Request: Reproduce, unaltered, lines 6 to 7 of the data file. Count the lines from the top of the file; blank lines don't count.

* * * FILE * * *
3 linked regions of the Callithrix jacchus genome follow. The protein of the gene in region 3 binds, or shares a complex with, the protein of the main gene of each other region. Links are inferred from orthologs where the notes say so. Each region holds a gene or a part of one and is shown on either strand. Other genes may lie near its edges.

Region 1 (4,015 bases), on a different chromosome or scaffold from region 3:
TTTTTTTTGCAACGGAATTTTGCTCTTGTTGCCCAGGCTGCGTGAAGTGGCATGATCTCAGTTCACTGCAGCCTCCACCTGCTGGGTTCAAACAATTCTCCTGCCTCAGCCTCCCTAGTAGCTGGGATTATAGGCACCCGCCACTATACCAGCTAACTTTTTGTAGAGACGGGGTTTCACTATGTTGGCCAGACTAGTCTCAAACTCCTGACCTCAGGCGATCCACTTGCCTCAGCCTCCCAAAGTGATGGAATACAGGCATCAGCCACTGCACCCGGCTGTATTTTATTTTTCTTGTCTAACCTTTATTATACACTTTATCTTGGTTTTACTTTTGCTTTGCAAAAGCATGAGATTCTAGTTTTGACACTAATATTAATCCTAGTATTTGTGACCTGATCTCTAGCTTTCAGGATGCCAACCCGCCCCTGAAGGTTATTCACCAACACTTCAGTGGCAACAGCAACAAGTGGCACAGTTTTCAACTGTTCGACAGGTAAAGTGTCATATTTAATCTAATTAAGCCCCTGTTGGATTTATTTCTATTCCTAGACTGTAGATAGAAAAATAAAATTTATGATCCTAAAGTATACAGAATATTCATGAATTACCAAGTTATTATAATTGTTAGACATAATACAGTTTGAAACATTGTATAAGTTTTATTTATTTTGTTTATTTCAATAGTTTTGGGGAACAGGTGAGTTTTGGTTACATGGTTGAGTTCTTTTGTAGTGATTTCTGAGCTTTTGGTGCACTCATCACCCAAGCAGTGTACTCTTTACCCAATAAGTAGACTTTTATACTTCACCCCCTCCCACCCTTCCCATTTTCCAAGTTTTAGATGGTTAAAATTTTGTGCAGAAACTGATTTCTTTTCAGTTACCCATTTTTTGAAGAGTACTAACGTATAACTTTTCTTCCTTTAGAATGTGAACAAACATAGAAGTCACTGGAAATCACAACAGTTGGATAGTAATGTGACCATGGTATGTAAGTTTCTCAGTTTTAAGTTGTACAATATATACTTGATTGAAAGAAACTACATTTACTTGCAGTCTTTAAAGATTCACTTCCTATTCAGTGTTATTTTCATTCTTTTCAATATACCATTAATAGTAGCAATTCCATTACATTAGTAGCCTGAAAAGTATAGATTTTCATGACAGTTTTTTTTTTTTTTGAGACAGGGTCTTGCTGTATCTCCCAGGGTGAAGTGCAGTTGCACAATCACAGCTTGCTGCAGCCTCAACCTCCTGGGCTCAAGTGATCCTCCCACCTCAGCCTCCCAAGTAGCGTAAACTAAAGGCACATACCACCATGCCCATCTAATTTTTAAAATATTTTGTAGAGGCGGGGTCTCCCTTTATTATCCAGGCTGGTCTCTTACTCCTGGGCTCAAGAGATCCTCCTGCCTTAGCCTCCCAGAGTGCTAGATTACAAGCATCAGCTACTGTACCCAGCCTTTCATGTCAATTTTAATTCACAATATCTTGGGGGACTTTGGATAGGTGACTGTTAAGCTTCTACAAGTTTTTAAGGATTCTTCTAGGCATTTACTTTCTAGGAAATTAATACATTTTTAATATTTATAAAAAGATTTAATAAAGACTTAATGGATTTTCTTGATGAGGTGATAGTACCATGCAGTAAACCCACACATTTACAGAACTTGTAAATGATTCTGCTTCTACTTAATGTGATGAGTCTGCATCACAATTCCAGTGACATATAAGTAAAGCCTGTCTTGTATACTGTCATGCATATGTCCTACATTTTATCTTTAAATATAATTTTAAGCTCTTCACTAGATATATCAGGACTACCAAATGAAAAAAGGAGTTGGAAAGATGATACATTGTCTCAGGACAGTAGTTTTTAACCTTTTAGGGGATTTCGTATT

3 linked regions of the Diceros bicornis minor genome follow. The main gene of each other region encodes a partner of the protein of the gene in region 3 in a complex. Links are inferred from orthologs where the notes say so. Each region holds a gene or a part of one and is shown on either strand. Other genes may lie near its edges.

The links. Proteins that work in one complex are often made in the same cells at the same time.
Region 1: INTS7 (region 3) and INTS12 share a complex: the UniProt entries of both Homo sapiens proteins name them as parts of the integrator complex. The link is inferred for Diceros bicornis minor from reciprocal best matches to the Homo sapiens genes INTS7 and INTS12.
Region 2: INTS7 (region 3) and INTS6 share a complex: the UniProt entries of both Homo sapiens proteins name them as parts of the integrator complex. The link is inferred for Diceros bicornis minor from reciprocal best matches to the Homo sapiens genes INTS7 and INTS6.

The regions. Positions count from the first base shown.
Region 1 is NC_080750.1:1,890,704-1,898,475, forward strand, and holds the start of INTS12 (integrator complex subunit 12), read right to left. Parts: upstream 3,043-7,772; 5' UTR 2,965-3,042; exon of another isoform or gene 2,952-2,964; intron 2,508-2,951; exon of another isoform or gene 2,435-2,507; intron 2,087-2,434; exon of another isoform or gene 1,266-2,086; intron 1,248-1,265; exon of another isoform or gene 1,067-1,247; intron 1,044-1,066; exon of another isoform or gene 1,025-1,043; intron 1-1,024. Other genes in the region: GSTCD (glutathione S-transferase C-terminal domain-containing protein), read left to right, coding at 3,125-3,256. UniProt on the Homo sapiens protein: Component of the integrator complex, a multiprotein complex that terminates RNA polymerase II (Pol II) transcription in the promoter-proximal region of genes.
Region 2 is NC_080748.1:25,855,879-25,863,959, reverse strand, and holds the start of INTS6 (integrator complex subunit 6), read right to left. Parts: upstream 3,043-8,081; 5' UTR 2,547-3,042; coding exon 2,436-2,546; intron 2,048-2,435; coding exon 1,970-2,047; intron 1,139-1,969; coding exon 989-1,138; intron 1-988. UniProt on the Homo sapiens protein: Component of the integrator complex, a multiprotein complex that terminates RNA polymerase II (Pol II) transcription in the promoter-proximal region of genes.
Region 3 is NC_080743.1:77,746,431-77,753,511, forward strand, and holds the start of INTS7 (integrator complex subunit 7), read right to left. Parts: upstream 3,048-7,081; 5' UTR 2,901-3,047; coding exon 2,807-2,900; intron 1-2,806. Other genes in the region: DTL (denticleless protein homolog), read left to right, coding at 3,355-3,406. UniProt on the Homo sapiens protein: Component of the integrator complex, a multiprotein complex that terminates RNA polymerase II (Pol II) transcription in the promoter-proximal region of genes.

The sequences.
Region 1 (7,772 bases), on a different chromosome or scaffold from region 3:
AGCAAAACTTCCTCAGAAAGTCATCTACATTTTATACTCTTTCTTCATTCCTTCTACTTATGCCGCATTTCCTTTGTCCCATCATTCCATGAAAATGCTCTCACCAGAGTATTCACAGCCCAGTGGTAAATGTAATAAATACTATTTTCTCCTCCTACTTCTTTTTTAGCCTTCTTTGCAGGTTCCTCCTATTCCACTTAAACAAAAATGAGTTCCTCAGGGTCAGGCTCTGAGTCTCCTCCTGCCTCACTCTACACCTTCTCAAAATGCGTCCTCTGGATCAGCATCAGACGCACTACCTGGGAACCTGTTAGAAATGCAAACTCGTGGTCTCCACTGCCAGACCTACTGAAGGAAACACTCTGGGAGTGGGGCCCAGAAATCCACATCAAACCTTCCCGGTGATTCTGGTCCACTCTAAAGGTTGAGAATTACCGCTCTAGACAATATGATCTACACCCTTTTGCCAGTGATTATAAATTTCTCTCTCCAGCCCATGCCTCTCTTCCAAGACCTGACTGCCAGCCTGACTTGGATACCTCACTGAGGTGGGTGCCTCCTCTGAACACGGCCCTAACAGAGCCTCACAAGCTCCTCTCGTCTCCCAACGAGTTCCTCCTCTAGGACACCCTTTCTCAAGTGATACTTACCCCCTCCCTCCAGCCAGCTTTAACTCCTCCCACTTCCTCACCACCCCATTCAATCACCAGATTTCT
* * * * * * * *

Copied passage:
Region 1: INTS7 (region 3) and INTS12 share a complex: the UniProt entries of both Homo sapiens proteins name them as parts of the integrator complex. The link is inferred for Diceros bicornis minor from reciprocal best matches to the Homo sapiens genes INTS7 and INTS12.
Region 2: INTS7 (region 3) and INTS6 share a complex: the UniProt entries of both Homo sapiens proteins name them as parts of the integrator complex. The link is inferred for Diceros bicornis minor from reciprocal best matches to the Homo sapiens genes INTS7 and INTS6.